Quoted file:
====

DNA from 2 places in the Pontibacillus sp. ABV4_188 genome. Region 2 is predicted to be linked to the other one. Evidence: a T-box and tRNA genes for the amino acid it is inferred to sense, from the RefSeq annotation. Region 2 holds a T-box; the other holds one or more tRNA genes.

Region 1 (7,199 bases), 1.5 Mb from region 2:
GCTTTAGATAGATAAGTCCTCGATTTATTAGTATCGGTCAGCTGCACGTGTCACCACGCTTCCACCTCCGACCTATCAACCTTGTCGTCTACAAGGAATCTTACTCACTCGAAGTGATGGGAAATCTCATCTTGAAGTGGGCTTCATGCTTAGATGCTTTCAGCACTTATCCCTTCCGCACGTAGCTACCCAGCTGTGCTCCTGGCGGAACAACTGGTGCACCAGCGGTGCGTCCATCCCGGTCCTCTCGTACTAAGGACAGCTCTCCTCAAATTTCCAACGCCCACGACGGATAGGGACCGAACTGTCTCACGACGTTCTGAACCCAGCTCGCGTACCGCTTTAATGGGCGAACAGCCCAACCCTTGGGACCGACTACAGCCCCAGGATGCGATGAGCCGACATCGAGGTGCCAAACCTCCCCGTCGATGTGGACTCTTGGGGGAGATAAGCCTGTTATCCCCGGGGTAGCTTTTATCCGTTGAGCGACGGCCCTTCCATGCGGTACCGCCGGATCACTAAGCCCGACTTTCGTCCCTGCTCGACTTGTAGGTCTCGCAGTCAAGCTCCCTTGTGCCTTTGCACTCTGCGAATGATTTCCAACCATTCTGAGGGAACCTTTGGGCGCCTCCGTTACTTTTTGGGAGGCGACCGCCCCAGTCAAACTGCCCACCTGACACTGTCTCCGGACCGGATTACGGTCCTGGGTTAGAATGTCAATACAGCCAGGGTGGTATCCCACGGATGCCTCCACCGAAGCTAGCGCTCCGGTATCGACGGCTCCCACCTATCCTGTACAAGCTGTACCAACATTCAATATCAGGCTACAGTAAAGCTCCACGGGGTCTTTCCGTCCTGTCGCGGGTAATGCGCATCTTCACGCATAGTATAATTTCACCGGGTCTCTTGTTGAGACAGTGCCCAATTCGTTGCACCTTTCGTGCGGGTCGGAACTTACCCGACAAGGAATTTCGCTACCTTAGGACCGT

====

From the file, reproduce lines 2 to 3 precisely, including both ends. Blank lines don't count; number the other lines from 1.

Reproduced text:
Region 1 (7,199 bases), 1.5 Mb from region 2:
GCTTTAGATAGATAAGTCCTCGATTTATTAGTATCGGTCAGCTGCACGTGTCACCACGCTTCCACCTCCGACCTATCAACCTTGTCGTCTACAAGGAATCTTACTCACTCGAAGTGATGGGAAATCTCATCTTGAAGTGGGCTTCATGCTTAGATGCTTTCAGCACTTATCCCTTCCGCACGTAGCTACCCAGCTGTGCTCCTGGCGGAACAACTGGTGCACCAGCGGTGCGTCCATCCCGGTCCTCTCGTACTAAGGACAGCTCTCCTCAAATTTCCAACGCCCACGACGGATAGGGACCGAACTGTCTCACGACGTTCTGAACCCAGCTCGCGTACCGCTTTAATGGGCGAACAGCCCAACCCTTGGGACCGACTACAGCCCCAGGATGCGATGAGCCGACATCGAGGTGCCAAACCTCCCCGTCGATGTGGACTCTTGGGGGAGATAAGCCTGTTATCCCCGGGGTAGCTTTTATCCGTTGAGCGACGGCCCTTCCATGCGGTACCGCCGGATCACTAAGCCCGACTTTCGTCCCTGCTCGACTTGTAGGTCTCGCAGTCAAGCTCCCTTGTGCCTTTGCACTCTGCGAATGATTTCCAACCATTCTGAGGGAACCTTTGGGCGCCTCCGTTACTTTTTGGGAGGCGACCGCCCCAGTCAAACTGCCCACCTGACACTGTCTCCGGACCGGATTACGGTCCTGGGTTAGAATGTCAATACAGCCAGGGTGGTATCCCACGGATGCCTCCACCGAAGCTAGCGCTCCGGTATCGACGGCTCCCACCTATCCTGTACAAGCTGTACCAACATTCAATATCAGGCTACAGTAAAGCTCCACGGGGTCTTTCCGTCCTGTCGCGGGTAATGCGCATCTTCACGCATAGTATAATTTCACCGGGTCTCTTGTTGAGACAGTGCCCAATTCGTTGCACCTTTCGTGCGGGTCGGAACTTACCCGACAAGGAATTTCGCTACCTTAGGACCGT